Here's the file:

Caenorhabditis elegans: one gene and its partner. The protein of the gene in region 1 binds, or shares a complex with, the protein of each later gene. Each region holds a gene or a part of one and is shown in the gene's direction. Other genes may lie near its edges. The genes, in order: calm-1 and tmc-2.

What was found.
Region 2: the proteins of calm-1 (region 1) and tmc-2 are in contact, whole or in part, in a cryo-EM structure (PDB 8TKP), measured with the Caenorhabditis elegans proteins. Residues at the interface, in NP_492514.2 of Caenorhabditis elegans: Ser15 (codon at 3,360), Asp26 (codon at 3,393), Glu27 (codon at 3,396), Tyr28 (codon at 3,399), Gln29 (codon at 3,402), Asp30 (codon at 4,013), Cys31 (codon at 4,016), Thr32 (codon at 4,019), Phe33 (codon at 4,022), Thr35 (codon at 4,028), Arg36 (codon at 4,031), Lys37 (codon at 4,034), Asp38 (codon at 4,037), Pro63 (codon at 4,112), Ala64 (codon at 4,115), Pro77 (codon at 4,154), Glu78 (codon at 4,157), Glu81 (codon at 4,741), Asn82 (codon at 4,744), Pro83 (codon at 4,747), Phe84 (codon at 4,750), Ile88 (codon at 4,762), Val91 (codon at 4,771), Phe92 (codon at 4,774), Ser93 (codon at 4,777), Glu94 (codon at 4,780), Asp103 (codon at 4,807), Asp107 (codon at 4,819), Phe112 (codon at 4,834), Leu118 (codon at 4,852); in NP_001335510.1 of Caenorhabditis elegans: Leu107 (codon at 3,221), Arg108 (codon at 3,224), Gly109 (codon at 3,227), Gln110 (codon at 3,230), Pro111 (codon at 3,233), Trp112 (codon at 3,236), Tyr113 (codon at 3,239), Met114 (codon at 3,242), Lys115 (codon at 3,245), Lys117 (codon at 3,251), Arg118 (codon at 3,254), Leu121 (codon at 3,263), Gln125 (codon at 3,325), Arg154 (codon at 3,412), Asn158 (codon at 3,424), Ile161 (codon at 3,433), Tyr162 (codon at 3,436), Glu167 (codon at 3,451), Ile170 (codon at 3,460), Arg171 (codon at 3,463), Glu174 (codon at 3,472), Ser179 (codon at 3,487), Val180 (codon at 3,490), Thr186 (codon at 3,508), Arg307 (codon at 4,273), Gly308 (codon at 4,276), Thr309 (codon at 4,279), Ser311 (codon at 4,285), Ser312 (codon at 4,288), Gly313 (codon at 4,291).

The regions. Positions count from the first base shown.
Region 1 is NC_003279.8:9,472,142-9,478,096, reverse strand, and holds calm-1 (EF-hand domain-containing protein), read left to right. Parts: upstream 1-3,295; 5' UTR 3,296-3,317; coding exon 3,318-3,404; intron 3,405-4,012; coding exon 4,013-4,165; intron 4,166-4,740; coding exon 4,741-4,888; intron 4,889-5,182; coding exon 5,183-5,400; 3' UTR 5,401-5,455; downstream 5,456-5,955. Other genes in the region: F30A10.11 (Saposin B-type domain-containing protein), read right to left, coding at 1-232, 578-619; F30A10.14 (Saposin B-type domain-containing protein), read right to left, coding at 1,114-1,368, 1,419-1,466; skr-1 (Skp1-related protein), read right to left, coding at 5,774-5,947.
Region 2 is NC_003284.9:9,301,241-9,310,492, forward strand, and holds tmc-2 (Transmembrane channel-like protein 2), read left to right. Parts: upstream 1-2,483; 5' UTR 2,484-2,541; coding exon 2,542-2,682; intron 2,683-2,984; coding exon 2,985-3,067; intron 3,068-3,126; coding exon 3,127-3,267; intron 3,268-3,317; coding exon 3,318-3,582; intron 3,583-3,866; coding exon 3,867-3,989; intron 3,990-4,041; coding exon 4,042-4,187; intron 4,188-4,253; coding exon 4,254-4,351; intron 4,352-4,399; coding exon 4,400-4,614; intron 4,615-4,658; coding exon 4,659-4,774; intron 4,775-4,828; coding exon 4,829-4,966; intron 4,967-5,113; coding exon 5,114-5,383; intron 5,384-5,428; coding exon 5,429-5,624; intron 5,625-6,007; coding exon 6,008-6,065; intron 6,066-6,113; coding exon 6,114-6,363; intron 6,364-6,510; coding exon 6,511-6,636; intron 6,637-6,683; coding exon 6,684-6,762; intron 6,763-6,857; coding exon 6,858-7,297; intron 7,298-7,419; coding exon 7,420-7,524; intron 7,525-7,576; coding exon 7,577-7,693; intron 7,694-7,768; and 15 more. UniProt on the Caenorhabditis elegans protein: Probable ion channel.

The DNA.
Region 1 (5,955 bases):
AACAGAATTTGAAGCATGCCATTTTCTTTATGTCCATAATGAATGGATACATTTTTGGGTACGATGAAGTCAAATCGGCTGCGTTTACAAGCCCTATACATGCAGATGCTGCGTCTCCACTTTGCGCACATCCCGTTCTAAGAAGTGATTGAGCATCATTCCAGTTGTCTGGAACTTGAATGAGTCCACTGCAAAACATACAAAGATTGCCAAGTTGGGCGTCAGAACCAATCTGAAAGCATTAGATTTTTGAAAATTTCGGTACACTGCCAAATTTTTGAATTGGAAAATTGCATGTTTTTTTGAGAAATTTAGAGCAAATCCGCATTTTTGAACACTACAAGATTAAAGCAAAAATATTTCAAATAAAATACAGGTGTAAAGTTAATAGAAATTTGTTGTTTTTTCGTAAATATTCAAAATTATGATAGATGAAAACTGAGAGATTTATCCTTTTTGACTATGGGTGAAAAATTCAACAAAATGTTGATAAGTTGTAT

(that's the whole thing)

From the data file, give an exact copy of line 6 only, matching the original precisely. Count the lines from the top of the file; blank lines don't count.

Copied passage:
Region 2 is NC_003284.9:9,301,241-9,310,492, forward strand, and holds tmc-2 (Transmembrane channel-like protein 2), read left to right. Parts: upstream 1-2,483; 5' UTR 2,484-2,541; coding exon 2,542-2,682; intron 2,683-2,984; coding exon 2,985-3,067; intron 3,068-3,126; coding exon 3,127-3,267; intron 3,268-3,317; coding exon 3,318-3,582; intron 3,583-3,866; coding exon 3,867-3,989; intron 3,990-4,041; coding exon 4,042-4,187; intron 4,188-4,253; coding exon 4,254-4,351; intron 4,352-4,399; coding exon 4,400-4,614; intron 4,615-4,658; coding exon 4,659-4,774; intron 4,775-4,828; coding exon 4,829-4,966; intron 4,967-5,113; coding exon 5,114-5,383; intron 5,384-5,428; coding exon 5,429-5,624; intron 5,625-6,007; coding exon 6,008-6,065; intron 6,066-6,113; coding exon 6,114-6,363; intron 6,364-6,510; coding exon 6,511-6,636; intron 6,637-6,683; coding exon 6,684-6,762; intron 6,763-6,857; coding exon 6,858-7,297; intron 7,298-7,419; coding exon 7,420-7,524; intron 7,525-7,576; coding exon 7,577-7,693; intron 7,694-7,768; and 15 more. UniProt on the Caenorhabditis elegans protein: Probable ion channel.